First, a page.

Bong Joon-ho’s “Parasite” is a well-crafted social commentary

The Kim Family (Woo-sik Choi, Kang-ho Song, Hye-jin Jang, So-dam Park) in "Parasite." Courtesy of NEON + CJ Entertainment

By Sammie Purcell
BU News Service

BOSTON — With its quick rise in popularity and an undeniable showcase of mastery, Bong Joon-ho’s black comedy “Parasite” isn’t going unnoticed. Searingly shrewd and darkly funny, this wonderful film takes you on a wild ride that keeps you guessing until its final moments. 

Directed by Bong Joon-ho (“The Host”), “Parasite” revolves around a lower-class family, the Kims, who live in a shabby semi-basement apartment in South Korea. The family, a lovable yet seedy crew of conmen, works odd jobs to make ends meet, but still struggles to get by.

The son, Ki-woo (Choi Woo-shik), secures a job as a tutor for the daughter of a rich family, the Parks. He convinces the Parks to hire his sister as an art tutor for their son, and slowly the rest of the Kims begin to infiltrate the home, with the mother becoming the housekeeper and the father the driver. The Kims pretend they are not a family so as to not raise suspicion about their intentions. 

It would be wrong to give away more of the plot because watching this movie is a thrilling experience. The twists the story takes to get to its ending are surprising, to say the least.

It’s rare to see a film approach class conflict with nuance and care while simultaneously offering pure entertainment. Bong and the cast seamlessly integrate physical, almost slapstick comedy with crisp dialogue and poignant moments.

One scene, in particular, stands out, where the Kims get boisterously drunk at the Parks house one night. Their conversation switches from hilariously incoherent to profound to painfully self-pitying without missing a beat.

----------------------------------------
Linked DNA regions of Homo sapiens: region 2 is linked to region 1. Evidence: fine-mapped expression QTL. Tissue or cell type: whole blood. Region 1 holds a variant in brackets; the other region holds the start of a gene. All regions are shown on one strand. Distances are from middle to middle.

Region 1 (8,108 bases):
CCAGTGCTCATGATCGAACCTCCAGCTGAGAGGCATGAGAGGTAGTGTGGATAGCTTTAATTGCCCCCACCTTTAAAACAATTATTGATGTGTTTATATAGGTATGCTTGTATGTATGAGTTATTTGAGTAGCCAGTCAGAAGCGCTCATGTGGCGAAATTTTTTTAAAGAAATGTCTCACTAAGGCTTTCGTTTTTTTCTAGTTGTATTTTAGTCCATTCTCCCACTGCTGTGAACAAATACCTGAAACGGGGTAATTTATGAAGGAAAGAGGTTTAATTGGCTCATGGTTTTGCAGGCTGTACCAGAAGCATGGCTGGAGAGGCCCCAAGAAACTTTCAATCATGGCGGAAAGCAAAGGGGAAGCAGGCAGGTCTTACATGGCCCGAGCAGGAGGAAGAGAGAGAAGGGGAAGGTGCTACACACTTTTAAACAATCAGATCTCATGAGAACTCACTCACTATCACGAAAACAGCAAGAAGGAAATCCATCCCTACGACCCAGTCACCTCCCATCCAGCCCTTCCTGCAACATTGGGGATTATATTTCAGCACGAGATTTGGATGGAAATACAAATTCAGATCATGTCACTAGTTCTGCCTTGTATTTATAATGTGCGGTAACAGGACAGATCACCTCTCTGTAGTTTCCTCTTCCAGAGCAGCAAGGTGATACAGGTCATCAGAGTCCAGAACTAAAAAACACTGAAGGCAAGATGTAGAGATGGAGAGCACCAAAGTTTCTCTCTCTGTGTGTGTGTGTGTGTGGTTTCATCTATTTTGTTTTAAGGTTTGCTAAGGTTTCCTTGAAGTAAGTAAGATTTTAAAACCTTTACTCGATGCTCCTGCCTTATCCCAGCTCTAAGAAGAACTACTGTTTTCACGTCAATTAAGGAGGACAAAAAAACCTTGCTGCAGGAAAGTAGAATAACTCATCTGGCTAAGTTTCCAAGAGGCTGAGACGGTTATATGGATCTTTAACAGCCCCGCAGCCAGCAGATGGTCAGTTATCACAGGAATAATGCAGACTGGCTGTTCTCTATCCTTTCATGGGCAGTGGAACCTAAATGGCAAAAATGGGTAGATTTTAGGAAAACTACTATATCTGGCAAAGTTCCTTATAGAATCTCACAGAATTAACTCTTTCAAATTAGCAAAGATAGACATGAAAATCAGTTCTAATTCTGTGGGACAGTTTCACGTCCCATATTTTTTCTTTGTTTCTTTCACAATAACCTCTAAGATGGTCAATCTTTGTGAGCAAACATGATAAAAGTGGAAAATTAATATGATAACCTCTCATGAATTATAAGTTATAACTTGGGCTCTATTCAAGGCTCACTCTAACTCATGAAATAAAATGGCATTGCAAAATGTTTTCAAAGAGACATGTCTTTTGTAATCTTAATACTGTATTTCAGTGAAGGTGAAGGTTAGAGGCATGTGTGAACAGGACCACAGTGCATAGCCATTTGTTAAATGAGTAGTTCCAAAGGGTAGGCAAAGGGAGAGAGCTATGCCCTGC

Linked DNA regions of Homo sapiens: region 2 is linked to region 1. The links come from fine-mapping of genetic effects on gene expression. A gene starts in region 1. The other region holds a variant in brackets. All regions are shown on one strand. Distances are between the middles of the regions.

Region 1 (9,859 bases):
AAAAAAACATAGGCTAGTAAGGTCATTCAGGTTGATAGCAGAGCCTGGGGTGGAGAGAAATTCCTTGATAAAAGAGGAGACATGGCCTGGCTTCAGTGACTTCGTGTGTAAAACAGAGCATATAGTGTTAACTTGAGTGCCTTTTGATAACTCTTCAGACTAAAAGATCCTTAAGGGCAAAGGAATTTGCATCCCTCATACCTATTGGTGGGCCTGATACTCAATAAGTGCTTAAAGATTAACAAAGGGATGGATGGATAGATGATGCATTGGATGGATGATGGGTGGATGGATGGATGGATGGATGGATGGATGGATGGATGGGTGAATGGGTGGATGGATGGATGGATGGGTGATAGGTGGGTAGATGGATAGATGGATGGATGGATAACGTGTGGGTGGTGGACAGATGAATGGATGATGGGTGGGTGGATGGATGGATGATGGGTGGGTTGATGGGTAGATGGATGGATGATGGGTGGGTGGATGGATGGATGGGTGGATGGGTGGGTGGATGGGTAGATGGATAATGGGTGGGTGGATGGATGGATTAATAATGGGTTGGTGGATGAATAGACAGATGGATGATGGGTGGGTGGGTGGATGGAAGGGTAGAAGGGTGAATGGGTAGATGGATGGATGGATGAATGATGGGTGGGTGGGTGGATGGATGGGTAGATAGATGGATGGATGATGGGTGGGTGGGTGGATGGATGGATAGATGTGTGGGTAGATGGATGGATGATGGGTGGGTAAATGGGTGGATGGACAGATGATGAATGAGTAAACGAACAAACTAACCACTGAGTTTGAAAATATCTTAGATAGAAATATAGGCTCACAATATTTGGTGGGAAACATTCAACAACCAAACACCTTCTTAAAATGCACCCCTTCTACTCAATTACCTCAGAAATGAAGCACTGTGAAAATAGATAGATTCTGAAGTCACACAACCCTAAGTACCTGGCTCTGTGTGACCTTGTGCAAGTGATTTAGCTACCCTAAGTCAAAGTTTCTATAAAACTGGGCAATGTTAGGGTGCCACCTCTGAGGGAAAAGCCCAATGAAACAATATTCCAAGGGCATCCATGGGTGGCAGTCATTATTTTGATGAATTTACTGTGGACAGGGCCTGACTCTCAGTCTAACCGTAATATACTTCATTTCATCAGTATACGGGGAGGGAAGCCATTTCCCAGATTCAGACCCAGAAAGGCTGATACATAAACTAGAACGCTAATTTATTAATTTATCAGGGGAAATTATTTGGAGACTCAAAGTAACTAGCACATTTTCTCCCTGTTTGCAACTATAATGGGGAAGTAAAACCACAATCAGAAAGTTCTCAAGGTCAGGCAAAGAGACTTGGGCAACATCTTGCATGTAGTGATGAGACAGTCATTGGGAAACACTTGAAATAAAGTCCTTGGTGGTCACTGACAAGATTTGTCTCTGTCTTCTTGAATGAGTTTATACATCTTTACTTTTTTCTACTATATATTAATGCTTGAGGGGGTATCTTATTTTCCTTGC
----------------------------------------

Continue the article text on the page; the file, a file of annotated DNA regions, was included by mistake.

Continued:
Everything in the film, from the framing of each shot to each line of dialogue, is used to great effect. Bong effortlessly combines humor, horror and thought-provoking ideas about the divide between the lower and upper classes so effortlessly that you may not catch everything upon first viewing.

Bong’s direction places the characters in specific settings meant to symbolize their stature  – the Kims literally live halfway underground, while the Parks live in a sort of castle on a hill. The first time Ki-woo arrives at the Park’s home, he is dwarfed by the sheer size of it. Stairs are used to great effect, with the characters moving up and down as they move from affluence back to their sunken reality. 

The Kim Family (Woo-sik Choi, Kang-ho Song, Hye-jin Jang, So-dam Park) in “Parasite.” Courtesy of NEON + CJ Entertainment

As the Kims work to mask themselves in lofty digs, swanky parties and the refinement of the upper class, the challenges they meet along the way serve as a constant reminder that no matter how hard they try they can’t change who they are. The Parks are kind, but they recognize the Kims are not of their ilk.

The Parks may be frivolous, willfully naïve and easy to make fun of, but they will always have the status the Kims can’t achieve no matter how well they masquerade. The con works on a surface level, but in scathing scenes, where the Parks casually remark on the “scent” of a person who rides the subway, or comment on Mr. Kim’s (Song Kang-ho) ability to adequately “toe the line” by not asking questions that are too personal, you begin to realize the only people the Kims are conning are themselves.

“Parasite” made history as the first Korean movie to win the Palme d’Or at Cannes back in May. If the Academy can recognize the genius behind the film, it would continue with its historic streak. No South Korean movie has ever been nominated for Best International Feature Film, much less Best Picture. 

The film continues gaining ground with international audiences. Hundreds were turned away from sold-out showings at Toronto and Telluride festivals, and it made $376,000 in just three theaters during its opening weekend.

This is the type of movie that would reward repeat viewing – you may know what’s going to happen the second time around, but you’ll also know what to look for – whether its subtle lines that reveal the struggle of the lower class to better themselves, or the quiet, veiled scorn the upper class has for them.

The socio-economic divide between the Kims and the Parks is gaping. Bong leaves you with a tiny glimmer of hope, but also with the daunting question of whether that gap is surmountable or not. 

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